M.Christian's short fiction has been collected into many bestselling books in a wide variety of genres, including the Lambda Award finalist Dirty Words and other queer collections like Filthy Boys, and BodyWork. He also has collections of non-fiction (Welcome to Weirdsville, Pornotopia, and How To Write And Sell Erotica); science fiction, fantasy and horror (Love Without Gun Control); and erotic
science fiction including Rude Mechanicals, Technorotica, Better Than The Real Thing, and the acclaimed Bachelor Machine.

As a novelist, M.Christian has shown his monumental versatility with books such as the queer vamp novels Running Dry and The Very Bloody Marys; the erotic romance Brushes; the science fiction erotic novel Painted Doll; and the rather controversial gay horror/thrillers Finger's Breadth and Me2.

M.Christian is also the Associate Publisher for Renaissance eBooks, where he strives to be the publisher he'd want to have as a writer, and to help bring quality books (erotica, noir, science fiction, and more) and authors out into the world.


  1. Lisabet Sarai


    Let me provide my list of additional things to watch out for in a publisher:

    – The principals repeatedly use personal crises to make excuses for 1) not answering email; 2) not sending out royalties on time; 3) delaying the release of your book; 4) etc.

    – The principals try to do everything by themselves: submissions, editing, formatting, cover art, web site maintenance, etc. This may be necessary when a publisher is just getting started, but an effective publisher learns to delegate responsibility as soon as possible.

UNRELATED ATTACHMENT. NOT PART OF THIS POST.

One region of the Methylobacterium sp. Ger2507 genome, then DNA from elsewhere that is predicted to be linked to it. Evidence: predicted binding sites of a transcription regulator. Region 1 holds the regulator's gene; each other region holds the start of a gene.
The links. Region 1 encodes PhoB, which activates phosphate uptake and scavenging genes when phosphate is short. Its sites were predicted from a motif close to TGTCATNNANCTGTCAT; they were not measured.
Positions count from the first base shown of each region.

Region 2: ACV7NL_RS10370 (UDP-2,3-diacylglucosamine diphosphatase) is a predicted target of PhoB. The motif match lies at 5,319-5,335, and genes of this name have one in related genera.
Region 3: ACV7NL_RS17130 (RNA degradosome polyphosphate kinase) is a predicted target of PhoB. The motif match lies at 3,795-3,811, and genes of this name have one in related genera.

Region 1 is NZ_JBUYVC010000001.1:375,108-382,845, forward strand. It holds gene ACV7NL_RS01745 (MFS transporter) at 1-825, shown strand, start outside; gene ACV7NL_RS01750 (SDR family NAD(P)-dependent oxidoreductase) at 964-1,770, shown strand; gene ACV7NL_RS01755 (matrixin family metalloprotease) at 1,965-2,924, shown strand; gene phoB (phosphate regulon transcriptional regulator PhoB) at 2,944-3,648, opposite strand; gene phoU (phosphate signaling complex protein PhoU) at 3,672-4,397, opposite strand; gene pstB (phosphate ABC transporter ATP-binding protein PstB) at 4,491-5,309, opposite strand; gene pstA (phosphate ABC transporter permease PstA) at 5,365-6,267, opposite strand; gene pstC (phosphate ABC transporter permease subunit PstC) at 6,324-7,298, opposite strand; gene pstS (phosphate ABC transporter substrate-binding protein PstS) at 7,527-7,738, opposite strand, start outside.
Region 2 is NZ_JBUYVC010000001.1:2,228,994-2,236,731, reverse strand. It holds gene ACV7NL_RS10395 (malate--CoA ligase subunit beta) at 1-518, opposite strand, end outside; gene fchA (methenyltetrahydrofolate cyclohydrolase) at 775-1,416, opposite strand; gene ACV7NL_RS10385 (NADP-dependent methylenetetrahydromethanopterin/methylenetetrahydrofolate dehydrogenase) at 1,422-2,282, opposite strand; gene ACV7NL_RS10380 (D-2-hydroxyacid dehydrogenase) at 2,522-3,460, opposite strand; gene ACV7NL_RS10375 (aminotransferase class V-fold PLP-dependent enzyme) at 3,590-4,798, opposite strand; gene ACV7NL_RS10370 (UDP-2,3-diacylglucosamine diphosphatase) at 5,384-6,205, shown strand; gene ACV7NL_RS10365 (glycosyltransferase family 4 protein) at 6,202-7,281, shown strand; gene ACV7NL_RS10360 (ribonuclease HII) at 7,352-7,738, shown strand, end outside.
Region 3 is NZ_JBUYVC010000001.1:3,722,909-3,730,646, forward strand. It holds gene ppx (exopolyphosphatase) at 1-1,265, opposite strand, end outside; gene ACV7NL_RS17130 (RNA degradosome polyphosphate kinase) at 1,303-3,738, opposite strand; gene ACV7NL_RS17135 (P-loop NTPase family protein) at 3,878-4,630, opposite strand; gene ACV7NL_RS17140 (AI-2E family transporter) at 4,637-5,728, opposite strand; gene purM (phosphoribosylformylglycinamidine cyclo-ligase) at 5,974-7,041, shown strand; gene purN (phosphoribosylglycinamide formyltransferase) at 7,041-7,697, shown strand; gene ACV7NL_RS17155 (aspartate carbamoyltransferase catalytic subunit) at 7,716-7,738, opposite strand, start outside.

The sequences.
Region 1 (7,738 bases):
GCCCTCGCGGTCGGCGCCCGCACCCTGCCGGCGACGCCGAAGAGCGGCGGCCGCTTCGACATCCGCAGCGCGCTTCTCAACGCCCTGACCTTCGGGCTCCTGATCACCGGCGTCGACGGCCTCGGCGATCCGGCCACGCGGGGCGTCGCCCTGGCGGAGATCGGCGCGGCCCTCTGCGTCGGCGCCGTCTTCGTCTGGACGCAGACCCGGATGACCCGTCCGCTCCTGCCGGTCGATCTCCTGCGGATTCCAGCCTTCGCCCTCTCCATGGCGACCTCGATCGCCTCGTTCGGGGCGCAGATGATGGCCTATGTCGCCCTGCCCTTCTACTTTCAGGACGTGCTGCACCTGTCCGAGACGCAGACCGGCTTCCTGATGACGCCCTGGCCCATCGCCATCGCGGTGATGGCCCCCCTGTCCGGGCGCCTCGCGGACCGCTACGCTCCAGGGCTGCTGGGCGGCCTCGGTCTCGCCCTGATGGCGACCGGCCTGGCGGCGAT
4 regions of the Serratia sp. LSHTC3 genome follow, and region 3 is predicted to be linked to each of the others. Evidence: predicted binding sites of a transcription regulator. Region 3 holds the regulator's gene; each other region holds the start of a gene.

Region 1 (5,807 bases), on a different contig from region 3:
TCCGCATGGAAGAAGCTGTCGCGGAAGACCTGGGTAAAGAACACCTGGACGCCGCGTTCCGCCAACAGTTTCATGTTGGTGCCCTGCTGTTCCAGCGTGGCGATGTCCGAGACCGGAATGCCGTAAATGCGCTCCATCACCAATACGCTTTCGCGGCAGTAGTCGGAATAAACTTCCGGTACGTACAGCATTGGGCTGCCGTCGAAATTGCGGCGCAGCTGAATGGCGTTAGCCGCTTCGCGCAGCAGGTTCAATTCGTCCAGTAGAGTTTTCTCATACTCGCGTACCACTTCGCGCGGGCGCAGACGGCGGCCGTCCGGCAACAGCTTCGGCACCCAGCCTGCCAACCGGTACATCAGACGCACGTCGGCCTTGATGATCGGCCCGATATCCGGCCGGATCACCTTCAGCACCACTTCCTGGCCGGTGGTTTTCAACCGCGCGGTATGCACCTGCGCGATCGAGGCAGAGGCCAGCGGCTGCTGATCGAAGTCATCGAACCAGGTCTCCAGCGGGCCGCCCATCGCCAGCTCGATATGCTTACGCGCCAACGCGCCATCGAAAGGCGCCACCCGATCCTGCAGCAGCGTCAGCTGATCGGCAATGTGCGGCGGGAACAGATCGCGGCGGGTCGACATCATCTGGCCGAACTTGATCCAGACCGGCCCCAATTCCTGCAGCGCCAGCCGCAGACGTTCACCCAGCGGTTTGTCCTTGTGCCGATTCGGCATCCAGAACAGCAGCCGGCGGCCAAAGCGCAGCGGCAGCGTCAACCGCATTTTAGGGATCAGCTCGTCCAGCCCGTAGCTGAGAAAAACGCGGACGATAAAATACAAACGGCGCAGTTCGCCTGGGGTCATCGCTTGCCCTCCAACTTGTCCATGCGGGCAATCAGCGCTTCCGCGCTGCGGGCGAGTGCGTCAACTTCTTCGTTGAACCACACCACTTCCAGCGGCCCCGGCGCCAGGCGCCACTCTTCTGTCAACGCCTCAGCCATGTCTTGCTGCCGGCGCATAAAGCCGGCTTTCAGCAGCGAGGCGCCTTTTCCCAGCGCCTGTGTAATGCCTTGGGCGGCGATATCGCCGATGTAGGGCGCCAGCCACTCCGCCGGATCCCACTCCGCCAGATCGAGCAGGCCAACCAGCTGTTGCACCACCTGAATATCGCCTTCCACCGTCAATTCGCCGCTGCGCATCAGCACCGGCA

– As an author, you don't know who to ask about a particular topic, e.g. royalties, release dates, editing, etc.

    – The publisher sends you a contract full of misspellings or boilerplate that doesn't make any sense.

    – The publisher can give only approximate dates as to when royalty statements will be available or royalties paid.

    – The publisher's web site doesn't work on every browser, or is otherwise unreliable.

    These days, it seems like it's a piece of cake to set up an epublishing company. Everyone wants to jump on the electronic publishing bandwagon. I've seen, from sad experience, that success in this business is a lot harder than it looks. It takes a professional attitude and a long-term perspective to be successful – as well as keeping a sharp eye on the ever-changing market and its many players.

  2. M. Christian

    Thanks so much, sweetie – I'll add your comments and such to the next installment of this!

  3. t'Sade

    My first (and only) publisher hit a lot of those warning triggers. Yeah, it was a bit before Twitter existed, but even basic website, typos in the contract, and a few other things should have told me I was about to have some trouble.

    Frustratingly, they went out of business, but I never found out until five years later (after sending letters, emails, etc). It was an eye-opening experience and taught me the difference between "getting published" and "getting published well".

  4. M. Christian

    It's always a learning curve – alas. And some might be good at one thing but bad at others. I've had something like two dozen publishers over the years and only one or two that I could say were perfect.

    Of course I also work for one of them 😉